I have spent my 53 years in a fellowship that often makes a harsh break between the gospels and the post-Pentecost church and it has grown very troublesome to me. I have even heard people discount things in the gospels by saying, “They were living under the law, then. That is Old Testament!” I am sure that is not what you are going for in this question.
No, there are no definitive examples in the rest of the New Testament. But it is possible this is what happened with Priscilla and Aquila (Acts 18:1-18). All Luke tells us is Paul sought them out and stayed with them because they were tentmakers like he was. For years I assumed they were already believers, but that is not revealed here. I also assumed that Paul’s time in Ephesus, when he “had discussions daily in the lecture hall of Tyrannus” (Acts 19:9), was a teacher up front with rows of students taking good notes. Today I envision a dialogue format that would be very comfortable for us, but foreign to our typical revival/church experience.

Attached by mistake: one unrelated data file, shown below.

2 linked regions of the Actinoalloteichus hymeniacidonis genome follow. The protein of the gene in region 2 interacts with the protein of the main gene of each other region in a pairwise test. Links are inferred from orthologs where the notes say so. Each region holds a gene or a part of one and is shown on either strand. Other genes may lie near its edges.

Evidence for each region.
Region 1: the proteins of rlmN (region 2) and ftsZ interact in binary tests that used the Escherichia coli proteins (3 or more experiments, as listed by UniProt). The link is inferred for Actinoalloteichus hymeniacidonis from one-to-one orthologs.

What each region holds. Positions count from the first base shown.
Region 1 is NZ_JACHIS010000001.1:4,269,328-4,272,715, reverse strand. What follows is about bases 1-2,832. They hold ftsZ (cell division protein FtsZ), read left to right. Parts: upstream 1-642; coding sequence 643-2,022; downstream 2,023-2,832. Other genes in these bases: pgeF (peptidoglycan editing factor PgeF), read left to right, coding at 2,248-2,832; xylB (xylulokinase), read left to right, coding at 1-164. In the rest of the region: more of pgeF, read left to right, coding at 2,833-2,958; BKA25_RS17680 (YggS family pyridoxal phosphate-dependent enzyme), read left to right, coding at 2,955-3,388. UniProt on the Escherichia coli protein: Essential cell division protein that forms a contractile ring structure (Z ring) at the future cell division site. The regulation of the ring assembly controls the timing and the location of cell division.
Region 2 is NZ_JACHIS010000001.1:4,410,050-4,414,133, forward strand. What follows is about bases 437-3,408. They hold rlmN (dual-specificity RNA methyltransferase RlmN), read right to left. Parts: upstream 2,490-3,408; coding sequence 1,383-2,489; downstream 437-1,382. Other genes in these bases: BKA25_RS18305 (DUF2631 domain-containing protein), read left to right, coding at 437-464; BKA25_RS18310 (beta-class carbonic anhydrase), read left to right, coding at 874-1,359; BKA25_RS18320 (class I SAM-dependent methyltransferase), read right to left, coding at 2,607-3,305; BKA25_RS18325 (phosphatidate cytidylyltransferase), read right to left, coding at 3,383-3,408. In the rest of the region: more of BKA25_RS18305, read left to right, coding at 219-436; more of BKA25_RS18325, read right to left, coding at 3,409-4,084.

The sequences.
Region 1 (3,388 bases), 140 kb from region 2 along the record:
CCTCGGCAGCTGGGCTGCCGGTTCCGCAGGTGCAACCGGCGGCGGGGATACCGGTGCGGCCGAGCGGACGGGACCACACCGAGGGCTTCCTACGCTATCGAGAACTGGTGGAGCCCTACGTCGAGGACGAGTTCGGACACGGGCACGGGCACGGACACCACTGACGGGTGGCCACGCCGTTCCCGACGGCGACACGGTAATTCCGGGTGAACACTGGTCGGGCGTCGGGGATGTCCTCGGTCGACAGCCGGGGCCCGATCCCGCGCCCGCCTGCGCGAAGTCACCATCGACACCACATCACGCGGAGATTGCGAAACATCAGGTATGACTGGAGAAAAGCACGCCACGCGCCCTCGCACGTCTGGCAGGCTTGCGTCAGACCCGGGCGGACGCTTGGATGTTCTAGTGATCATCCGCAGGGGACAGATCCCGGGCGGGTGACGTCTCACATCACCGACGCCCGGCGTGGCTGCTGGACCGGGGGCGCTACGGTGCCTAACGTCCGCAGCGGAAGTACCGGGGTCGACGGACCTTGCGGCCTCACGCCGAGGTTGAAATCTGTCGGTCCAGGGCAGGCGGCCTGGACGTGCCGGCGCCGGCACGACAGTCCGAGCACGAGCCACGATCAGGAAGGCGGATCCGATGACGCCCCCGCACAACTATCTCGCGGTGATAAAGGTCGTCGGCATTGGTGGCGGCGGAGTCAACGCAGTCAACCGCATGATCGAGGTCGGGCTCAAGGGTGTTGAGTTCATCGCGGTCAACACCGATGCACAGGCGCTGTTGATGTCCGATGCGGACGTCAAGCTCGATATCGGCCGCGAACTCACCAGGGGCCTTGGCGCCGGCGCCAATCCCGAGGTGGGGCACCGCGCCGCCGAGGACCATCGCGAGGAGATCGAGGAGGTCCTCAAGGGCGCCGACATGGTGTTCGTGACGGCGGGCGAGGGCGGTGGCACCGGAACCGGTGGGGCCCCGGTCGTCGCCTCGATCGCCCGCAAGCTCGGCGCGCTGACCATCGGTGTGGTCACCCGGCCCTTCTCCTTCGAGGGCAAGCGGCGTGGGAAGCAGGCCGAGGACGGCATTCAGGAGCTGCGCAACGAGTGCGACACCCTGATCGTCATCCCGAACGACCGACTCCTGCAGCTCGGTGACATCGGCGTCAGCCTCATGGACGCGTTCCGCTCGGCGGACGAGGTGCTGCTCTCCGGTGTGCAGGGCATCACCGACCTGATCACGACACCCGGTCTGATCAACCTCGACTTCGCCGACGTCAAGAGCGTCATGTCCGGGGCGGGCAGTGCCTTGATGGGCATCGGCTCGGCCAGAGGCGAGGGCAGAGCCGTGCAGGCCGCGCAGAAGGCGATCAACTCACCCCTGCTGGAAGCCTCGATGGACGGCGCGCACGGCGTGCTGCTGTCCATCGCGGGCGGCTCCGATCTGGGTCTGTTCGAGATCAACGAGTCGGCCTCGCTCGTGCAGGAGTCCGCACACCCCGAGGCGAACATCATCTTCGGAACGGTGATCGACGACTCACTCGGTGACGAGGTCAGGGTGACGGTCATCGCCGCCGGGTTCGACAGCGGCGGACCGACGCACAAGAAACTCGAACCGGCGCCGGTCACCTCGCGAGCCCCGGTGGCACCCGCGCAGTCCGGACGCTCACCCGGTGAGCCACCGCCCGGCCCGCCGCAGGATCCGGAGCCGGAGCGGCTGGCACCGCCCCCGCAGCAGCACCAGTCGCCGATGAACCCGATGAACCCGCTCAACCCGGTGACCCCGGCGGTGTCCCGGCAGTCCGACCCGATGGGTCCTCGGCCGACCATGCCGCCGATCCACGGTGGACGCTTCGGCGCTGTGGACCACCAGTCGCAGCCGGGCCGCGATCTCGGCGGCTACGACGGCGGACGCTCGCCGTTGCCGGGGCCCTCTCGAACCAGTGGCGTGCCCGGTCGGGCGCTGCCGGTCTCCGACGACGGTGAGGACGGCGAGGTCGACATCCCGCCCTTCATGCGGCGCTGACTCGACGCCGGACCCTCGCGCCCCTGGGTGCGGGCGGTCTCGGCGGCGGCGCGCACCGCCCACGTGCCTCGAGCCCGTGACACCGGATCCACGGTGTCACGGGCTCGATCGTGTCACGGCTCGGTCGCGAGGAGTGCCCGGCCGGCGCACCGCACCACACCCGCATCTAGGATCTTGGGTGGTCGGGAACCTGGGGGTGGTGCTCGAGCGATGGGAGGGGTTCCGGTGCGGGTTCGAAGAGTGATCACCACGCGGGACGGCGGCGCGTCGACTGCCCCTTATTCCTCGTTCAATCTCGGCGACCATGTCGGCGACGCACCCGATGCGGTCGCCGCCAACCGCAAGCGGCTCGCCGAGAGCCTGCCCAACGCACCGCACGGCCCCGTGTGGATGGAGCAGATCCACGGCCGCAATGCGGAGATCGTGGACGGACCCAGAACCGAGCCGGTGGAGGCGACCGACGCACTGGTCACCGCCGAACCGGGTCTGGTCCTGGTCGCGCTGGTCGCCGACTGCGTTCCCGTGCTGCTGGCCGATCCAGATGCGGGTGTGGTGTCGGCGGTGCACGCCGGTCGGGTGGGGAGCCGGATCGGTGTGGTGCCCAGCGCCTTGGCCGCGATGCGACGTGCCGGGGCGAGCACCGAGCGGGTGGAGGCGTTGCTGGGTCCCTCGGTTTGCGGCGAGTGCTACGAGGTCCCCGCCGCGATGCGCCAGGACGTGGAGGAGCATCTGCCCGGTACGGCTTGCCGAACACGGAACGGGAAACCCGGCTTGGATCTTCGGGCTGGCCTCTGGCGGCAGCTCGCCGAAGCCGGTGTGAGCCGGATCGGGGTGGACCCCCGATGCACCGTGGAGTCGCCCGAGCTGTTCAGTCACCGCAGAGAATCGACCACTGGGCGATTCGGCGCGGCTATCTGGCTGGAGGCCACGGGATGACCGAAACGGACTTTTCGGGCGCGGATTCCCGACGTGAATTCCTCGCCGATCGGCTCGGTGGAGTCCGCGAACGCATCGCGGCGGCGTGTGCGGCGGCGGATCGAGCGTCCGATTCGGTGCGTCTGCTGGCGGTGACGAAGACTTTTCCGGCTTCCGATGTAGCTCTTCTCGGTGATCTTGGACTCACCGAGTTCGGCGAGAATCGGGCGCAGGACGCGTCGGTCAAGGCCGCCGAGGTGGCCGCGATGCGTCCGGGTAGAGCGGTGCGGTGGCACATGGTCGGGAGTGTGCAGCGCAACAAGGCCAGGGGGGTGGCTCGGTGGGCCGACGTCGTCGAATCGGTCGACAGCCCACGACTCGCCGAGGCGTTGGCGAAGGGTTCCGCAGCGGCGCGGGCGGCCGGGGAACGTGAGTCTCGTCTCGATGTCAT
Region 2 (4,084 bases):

The epistles were written to already believers, so at best they give us snippets of insight into the process that was used to reach people in those communities. The Acts material is heavy on the idea that “households” came to faith together. Paul’s statement to the Ephesian elders (Acts 20:18-35) paints a picture of a long, consistent process of modelling discipleship before them. He does not reveal how long into their time together transpired before they came to faith. I used to assume most of this life on life time happened after their conversion, but I recognize I was reading my experience back into the text.